Egypt's ministries have agreed on the final version of a draft law protecting the country's arable lands against violation, the agriculture ministry said on Tuesday.
Following a meeting between the ministers of agriculture and local development, building on green lands will be considered an honour crime, which deprives convicted offenders from practicing their political rights or joining the state's cooperatives.
The two ministers approved legal sanctions for those who raze just one feddan* of land, with the penalty consisting of five years in jail, a fine starting from LE200,000 and confiscation of the building equipment used to violate the land, according to the ministry's statement.
Under the draft law, the agriculture minister will be authorised to stop all forms of state subsidies from going to the violators.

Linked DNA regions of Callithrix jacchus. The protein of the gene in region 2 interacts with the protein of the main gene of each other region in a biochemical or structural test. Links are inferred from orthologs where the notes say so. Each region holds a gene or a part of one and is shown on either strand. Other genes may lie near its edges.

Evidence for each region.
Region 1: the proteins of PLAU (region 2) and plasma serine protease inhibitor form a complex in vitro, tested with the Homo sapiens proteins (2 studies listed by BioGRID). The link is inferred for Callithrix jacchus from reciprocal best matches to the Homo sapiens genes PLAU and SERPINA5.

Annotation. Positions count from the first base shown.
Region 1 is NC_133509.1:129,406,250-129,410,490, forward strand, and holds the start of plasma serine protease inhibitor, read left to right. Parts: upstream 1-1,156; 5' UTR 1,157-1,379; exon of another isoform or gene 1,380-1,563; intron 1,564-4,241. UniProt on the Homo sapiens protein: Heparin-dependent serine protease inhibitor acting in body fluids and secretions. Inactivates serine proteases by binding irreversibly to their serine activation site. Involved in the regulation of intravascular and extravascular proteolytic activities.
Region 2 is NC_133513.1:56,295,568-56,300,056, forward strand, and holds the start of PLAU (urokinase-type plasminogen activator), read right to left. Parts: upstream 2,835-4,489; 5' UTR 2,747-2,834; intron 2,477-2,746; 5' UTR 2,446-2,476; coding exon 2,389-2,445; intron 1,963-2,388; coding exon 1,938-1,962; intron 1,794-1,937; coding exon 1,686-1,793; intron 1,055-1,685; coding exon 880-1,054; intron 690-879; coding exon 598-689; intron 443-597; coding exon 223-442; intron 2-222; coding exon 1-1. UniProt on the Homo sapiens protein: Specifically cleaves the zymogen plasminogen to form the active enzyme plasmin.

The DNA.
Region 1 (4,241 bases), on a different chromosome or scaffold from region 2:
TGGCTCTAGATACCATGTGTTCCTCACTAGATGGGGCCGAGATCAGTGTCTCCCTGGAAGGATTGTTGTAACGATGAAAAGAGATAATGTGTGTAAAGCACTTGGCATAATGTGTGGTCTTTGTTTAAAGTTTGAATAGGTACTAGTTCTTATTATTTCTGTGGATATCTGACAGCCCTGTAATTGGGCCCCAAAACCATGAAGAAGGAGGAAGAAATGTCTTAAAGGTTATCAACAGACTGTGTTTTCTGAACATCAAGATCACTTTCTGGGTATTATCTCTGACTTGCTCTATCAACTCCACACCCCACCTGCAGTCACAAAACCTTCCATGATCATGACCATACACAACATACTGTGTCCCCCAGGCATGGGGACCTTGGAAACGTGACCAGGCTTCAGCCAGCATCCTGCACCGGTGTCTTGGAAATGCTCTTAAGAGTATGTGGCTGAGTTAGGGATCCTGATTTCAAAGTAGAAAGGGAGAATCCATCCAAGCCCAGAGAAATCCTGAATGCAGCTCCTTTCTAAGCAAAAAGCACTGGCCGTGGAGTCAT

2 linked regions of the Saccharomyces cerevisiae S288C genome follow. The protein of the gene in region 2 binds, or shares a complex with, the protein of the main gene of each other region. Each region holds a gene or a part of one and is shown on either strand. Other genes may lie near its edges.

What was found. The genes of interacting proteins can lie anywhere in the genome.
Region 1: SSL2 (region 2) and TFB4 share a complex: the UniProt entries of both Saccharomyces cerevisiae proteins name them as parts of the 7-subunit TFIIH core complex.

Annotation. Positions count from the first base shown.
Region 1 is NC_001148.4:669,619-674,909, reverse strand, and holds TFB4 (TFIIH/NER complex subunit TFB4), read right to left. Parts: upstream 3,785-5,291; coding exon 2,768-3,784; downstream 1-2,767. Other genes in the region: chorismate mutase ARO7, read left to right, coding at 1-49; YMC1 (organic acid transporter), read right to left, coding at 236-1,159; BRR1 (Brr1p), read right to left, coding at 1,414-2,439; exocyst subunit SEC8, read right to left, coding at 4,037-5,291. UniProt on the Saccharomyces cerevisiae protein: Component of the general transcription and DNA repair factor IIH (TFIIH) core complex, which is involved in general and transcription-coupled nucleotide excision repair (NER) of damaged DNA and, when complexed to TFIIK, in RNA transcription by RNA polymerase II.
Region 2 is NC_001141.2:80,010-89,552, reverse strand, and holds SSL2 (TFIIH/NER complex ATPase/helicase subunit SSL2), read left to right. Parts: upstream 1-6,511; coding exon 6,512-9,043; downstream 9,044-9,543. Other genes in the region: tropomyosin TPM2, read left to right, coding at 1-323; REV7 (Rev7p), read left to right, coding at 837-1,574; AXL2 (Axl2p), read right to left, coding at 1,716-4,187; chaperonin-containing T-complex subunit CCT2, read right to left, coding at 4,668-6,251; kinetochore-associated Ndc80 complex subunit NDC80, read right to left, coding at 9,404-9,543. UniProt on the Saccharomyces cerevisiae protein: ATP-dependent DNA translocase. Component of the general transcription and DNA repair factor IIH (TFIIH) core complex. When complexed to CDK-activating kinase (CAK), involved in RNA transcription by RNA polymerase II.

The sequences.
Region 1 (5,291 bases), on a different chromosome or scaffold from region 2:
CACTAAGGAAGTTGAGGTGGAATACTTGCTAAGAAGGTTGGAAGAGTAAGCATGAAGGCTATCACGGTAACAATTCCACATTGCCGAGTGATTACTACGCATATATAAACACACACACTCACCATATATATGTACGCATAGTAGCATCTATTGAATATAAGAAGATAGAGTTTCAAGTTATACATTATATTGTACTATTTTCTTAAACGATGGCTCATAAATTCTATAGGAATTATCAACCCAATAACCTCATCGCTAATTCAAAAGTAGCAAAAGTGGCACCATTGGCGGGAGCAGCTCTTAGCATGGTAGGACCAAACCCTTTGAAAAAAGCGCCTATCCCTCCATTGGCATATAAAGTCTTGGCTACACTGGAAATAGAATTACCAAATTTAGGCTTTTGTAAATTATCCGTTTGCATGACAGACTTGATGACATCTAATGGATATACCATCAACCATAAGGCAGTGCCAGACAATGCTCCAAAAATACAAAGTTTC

However, the recent draft law – yet to be approved by the cabinet – exempts those whose construction work on arable land is aimed to improve the land or livestock.
In April, Egypt's interim government stated that it had demolished 120,000 unlicensed structures that were built on 7,000 feddans since the 25 January 2011 uprising that toppled autocrat Hosni Mubarak.
According to the official statistics, there have been a whopping 1.2 million cases of violations on arable land in the last three years, leading to the loss of 47,000 feddans
In November 2013, minister of agriculture Ayman Abu Hadid stated that the government would impose a LE500,000 ($70,000) fine and a three-year jail sentence on all parties involved in building on agricultural land.
*The feddan is a unit of area used in Egypt, Sudan and Syria. 1 feddan = 1.038 acres